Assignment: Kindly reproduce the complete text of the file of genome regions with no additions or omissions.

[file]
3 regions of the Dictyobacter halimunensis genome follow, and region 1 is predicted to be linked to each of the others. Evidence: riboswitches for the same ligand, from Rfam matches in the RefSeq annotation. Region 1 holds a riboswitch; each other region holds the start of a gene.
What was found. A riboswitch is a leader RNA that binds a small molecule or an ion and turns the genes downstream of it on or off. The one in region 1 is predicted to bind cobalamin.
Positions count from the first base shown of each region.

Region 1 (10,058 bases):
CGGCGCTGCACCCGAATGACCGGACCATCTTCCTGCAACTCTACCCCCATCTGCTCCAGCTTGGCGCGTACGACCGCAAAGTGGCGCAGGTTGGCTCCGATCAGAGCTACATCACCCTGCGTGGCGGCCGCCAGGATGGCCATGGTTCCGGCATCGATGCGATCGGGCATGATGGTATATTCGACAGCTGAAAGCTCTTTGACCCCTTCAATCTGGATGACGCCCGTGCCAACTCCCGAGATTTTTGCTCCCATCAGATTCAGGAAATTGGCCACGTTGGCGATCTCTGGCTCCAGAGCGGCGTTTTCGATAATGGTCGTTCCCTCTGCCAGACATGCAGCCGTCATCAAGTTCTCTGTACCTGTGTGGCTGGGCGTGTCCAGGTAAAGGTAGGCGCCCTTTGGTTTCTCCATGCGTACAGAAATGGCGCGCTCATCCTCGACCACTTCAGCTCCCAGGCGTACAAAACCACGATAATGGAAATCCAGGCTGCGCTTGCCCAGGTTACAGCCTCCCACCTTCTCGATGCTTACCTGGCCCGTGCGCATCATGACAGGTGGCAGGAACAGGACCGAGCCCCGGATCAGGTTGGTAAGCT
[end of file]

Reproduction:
3 regions of the Dictyobacter halimunensis genome follow, and region 1 is predicted to be linked to each of the others. Evidence: riboswitches for the same ligand, from Rfam matches in the RefSeq annotation. Region 1 holds a riboswitch; each other region holds the start of a gene.
What was found. A riboswitch is a leader RNA that binds a small molecule or an ion and turns the genes downstream of it on or off. The one in region 1 is predicted to bind cobalamin.
Positions count from the first base shown of each region.

Region 1 (10,058 bases):
CGGCGCTGCACCCGAATGACCGGACCATCTTCCTGCAACTCTACCCCCATCTGCTCCAGCTTGGCGCGTACGACCGCAAAGTGGCGCAGGTTGGCTCCGATCAGAGCTACATCACCCTGCGTGGCGGCCGCCAGGATGGCCATGGTTCCGGCATCGATGCGATCGGGCATGATGGTATATTCGACAGCTGAAAGCTCTTTGACCCCTTCAATCTGGATGACGCCCGTGCCAACTCCCGAGATTTTTGCTCCCATCAGATTCAGGAAATTGGCCACGTTGGCGATCTCTGGCTCCAGAGCGGCGTTTTCGATAATGGTCGTTCCCTCTGCCAGACATGCAGCCGTCATCAAGTTCTCTGTACCTGTGTGGCTGGGCGTGTCCAGGTAAAGGTAGGCGCCCTTTGGTTTCTCCATGCGTACAGAAATGGCGCGCTCATCCTCGACCACTTCAGCTCCCAGGCGTACAAAACCACGATAATGGAAATCCAGGCTGCGCTTGCCCAGGTTACAGCCTCCCACCTTCTCGATGCTTACCTGGCCCGTGCGCATCATGACAGGTGGCAGGAACAGGACCGAGCCCCGGATCAGGTTGGTAAGCT